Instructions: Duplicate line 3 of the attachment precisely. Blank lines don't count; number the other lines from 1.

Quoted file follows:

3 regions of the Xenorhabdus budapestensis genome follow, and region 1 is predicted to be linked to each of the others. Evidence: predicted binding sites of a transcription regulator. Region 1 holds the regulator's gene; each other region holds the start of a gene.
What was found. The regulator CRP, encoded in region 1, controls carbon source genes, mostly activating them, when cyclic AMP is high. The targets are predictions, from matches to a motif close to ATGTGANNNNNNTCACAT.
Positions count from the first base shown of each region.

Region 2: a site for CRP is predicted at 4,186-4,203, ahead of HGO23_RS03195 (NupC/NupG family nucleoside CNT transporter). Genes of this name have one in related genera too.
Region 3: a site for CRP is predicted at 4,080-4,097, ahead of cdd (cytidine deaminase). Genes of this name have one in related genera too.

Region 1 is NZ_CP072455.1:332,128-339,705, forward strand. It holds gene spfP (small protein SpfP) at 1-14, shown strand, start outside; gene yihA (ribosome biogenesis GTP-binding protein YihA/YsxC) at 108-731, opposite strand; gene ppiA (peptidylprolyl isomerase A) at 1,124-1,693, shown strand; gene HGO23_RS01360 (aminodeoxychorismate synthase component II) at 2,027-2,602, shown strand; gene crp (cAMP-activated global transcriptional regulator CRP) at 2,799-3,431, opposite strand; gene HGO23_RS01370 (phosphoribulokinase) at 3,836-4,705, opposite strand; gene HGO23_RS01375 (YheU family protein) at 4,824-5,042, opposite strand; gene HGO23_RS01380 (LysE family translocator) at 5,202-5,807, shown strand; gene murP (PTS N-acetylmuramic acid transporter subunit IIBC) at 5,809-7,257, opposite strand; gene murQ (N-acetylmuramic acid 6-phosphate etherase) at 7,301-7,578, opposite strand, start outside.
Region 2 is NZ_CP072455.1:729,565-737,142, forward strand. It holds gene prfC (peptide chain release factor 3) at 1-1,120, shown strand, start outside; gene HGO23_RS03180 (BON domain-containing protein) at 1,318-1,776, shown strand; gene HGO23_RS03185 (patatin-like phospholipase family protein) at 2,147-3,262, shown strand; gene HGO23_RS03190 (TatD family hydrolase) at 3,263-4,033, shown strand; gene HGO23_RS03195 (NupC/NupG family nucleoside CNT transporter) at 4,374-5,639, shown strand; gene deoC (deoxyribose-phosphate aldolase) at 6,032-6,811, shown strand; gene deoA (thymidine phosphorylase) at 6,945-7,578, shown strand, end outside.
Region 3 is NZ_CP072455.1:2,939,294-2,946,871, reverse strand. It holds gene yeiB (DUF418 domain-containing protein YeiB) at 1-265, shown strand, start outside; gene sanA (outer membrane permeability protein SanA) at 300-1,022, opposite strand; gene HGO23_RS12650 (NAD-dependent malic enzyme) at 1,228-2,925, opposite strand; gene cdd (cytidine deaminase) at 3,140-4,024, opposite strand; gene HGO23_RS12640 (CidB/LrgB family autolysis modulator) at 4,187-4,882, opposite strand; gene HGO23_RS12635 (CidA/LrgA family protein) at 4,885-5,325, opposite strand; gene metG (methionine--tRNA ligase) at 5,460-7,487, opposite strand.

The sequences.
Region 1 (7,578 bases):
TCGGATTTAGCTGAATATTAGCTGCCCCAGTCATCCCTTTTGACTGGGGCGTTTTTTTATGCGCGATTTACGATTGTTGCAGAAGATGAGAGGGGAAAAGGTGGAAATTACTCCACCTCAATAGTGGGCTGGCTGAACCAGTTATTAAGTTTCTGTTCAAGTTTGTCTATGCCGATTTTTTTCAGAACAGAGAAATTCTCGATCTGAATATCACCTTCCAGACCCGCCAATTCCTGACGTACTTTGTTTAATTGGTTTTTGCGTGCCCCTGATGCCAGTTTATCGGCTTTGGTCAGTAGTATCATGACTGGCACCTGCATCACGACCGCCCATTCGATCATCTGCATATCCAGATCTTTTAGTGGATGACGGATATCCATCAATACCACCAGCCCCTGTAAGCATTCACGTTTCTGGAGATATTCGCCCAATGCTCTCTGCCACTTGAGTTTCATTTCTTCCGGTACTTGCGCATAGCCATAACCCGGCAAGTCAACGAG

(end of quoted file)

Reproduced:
Positions count from the first base shown of each region.